We’ve faced this issue before as we’ve worked our way through Mark. We’re facing it today, as we reach chapter 7. And we’ll face it again if we keep going as we have. It’s the sinister old enemy of Jesus; it’s the brainchild of the devil. Oddly enough, it’s perpetuated by the most well-meaning people.
Jesus has been working miracles left and right, proving that he is more than a man. Mark has been threading subtle hints of deity into his account of Jesus’ life. Now, Jesus is about to remind the religious leaders who oppose him that they have no right to claim divine authority, as he has done.
The Pharisees of Galilee have once again called up some teachers of the law from Jerusalem. They’re calling in the big guns to take down Jesus. They soon find a reason to criticize him—he doesn’t seem to care that his disciples never wash their hands before they eat! Now, the religious leaders aren’t concerned about their hygiene, bad as it is. Ceremonial washing is very important to the Pharisees because it’s one of the ways in which the Jews can set themselves apart from the corrupt and godless Gentiles. In the law of Moses, given by God at Sinai, washing was commanded for the priests to ceremonially cleanse themselves from defilement. The Pharisees, zealous to preserve the identity of God’s people, have decided to beef up God’s law a little by adding a few safeguards to it. If everybody washes their hands all the time, then there’s no danger of being defiled. The Pharisees’ motives seem to be pretty good—they want to keep God’s people from being corrupted by the immoral influences of the surrounding culture.
Jesus, however, isn’t a fan. He calls them “hypocrites.” He says that there are two things wrong with people inventing their own moral laws which they expect others to follow. First, when people invent their own rules, they replace God’s law with their own. Jesus quotes from Isaiah 29:13 to make his point:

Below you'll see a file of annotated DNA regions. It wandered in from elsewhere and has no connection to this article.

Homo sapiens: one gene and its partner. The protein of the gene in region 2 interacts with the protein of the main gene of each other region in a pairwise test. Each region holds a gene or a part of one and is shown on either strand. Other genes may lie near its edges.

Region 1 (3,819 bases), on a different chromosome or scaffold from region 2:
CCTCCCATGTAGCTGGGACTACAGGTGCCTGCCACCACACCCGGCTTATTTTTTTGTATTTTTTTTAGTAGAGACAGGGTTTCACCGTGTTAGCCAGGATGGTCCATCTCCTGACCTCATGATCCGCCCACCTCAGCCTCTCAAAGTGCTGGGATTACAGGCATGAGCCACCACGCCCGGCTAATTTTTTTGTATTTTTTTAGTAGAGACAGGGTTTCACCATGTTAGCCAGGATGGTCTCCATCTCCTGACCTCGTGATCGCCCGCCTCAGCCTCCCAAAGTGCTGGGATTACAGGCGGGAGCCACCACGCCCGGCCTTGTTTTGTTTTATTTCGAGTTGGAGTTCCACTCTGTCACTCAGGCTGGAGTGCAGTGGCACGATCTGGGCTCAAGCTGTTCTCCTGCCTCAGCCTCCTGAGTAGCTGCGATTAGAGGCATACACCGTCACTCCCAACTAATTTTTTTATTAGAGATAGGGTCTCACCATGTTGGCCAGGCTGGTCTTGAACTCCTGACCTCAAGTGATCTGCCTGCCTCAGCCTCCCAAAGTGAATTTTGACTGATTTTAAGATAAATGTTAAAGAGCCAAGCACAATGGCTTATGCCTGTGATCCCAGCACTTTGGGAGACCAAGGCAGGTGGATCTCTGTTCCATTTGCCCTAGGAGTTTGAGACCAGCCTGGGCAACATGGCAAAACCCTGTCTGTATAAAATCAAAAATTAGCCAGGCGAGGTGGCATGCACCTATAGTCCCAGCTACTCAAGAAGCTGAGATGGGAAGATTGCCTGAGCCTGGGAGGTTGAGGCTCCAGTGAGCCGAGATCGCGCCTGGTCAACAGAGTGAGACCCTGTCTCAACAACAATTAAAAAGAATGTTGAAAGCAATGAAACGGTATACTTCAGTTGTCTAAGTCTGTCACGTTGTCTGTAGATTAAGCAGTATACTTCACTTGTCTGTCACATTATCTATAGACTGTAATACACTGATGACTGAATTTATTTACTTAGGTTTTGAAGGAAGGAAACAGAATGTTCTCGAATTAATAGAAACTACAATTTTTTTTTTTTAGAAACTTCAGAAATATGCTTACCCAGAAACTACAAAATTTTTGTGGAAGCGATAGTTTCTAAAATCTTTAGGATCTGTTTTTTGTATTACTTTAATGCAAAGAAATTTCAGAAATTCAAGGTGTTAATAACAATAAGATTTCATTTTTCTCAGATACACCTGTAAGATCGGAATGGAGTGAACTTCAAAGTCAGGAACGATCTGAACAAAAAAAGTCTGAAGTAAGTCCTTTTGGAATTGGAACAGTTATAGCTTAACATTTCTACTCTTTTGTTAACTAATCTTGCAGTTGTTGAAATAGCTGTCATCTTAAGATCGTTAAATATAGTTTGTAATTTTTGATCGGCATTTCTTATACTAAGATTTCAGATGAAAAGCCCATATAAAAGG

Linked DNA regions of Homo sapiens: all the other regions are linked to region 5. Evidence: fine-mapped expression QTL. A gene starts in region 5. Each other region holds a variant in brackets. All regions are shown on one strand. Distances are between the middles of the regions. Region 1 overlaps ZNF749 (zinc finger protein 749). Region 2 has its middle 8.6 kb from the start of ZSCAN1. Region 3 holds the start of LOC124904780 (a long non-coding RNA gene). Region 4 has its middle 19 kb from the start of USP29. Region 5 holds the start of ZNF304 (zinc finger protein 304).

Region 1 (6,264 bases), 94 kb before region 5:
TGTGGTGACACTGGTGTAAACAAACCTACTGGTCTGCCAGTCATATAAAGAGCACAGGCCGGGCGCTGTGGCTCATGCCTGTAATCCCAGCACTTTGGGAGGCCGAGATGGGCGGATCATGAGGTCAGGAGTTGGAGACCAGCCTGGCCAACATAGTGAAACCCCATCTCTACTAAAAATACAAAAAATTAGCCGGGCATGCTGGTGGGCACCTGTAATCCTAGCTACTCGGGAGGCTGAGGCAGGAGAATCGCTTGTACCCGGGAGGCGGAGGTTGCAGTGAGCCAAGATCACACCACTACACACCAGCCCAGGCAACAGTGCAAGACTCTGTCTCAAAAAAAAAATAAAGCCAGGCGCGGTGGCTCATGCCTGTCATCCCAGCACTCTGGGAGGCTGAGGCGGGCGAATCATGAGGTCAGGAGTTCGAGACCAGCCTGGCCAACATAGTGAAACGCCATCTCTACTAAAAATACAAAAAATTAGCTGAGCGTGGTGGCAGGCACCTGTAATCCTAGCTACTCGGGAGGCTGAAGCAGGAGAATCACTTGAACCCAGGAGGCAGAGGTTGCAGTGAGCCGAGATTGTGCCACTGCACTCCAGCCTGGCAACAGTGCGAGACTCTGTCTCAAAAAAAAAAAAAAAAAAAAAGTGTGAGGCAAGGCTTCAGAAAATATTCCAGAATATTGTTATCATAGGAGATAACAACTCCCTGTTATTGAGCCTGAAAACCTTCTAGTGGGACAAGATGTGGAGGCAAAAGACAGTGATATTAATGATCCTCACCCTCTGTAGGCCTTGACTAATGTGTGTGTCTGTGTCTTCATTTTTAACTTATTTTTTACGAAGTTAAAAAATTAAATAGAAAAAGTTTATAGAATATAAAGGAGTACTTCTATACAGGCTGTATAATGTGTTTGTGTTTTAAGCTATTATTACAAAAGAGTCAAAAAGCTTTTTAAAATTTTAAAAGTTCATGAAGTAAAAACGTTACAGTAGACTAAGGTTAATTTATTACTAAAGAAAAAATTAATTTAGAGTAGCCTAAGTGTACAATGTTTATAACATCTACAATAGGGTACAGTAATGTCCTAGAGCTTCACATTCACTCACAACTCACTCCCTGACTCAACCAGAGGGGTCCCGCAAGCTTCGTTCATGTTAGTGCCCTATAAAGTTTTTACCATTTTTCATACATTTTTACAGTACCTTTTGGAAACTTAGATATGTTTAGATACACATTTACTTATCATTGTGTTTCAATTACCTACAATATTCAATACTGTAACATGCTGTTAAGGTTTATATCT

This people honors me with their lips,
but their heart is far from me;
in vain do they worship me,
teaching as doctrines the commandments of men.
The Pharisees think they’re worshiping God. They think they’re protecting his law by buttressing it with their own. But what they’re really doing is replacing his law with “the commandments of men.” They’re trying to worship God in a way which he has not authorized. In fact, their respect for tradition has mutated into idolatry. By insisting on following man-made moral rules, they have set up man in God’s place.
And that leads Jesus to the second reason why it’s wrong for people to invent their own moral laws. He offers this caustic remark: “You have a fine way of rejecting the commandment of God in order to establish your tradition!” He’s telling the Pharisees that not only are they replacing God’s law with their own, they’re also rejecting God’s law outright! Not only are they exalting human tradition, but they’re also trying to dethrone or “de-God” God. Jesus backs his statement with this evidence: the Pharisees allow grown children to ignore their parents’ needs by declaring their own possessions to be Corban, devoted to God. So then they can refuse to provide for their parents, which violates the commandment to “honor your father and mother” (Exodus 20:12). The man-made law nullifies God’s law. Nor is this an isolated incident; Jesus says to them, “Many such things you do.” He could rattle off a whole list of other examples if they’d ask him. Somehow, I have the feeling that they aren’t in the mood to hear more.
As I’ve considered what Jesus said, I’m shocked at how hard he comes down on the Pharisees. He absolutely rips into them. He calls them hypocrites; he beats them over the head with scripture; he pierces them with sarcasm; he accuses them of rejecting God. Jesus loathes what they are teaching—how they are undermining the moral authority of God himself. He spares them no mercy.
So be very afraid. Inside of you and me there is a little legalist, always scheming, always inventing new laws to make us look more righteous and usurp God’s authority. And these laws always seem to be invented for good reasons. The inner legalist might provoke a fundamentalist Christian to declare that drinking alcohol is a sin, or to castigate young women because hemlines of their skirts are above the knee. The inner legalist might provoke a progressive young believer to declare that anyone who doesn’t recycle is immoral or (ironically) to ridicule Christians who won’t drink alcohol. Legalism and the worship of human tradition is a problem for young and old, men and women, believer and unbeliever, across all human traditions and cultures. Deep down, all of us possess a sinful impulse to dethrone God and take his place.
Because Jesus came to establish God’s kingdom, he will not stand idly by as people try to destroy it. He is not impressed with your kingdom. He is not impressed with your rules. And he has the authority to put an end to your insurrection. So let’s abandon our attempt to be lawmakers and instead submit with joy to the only one who can save our rebel hearts.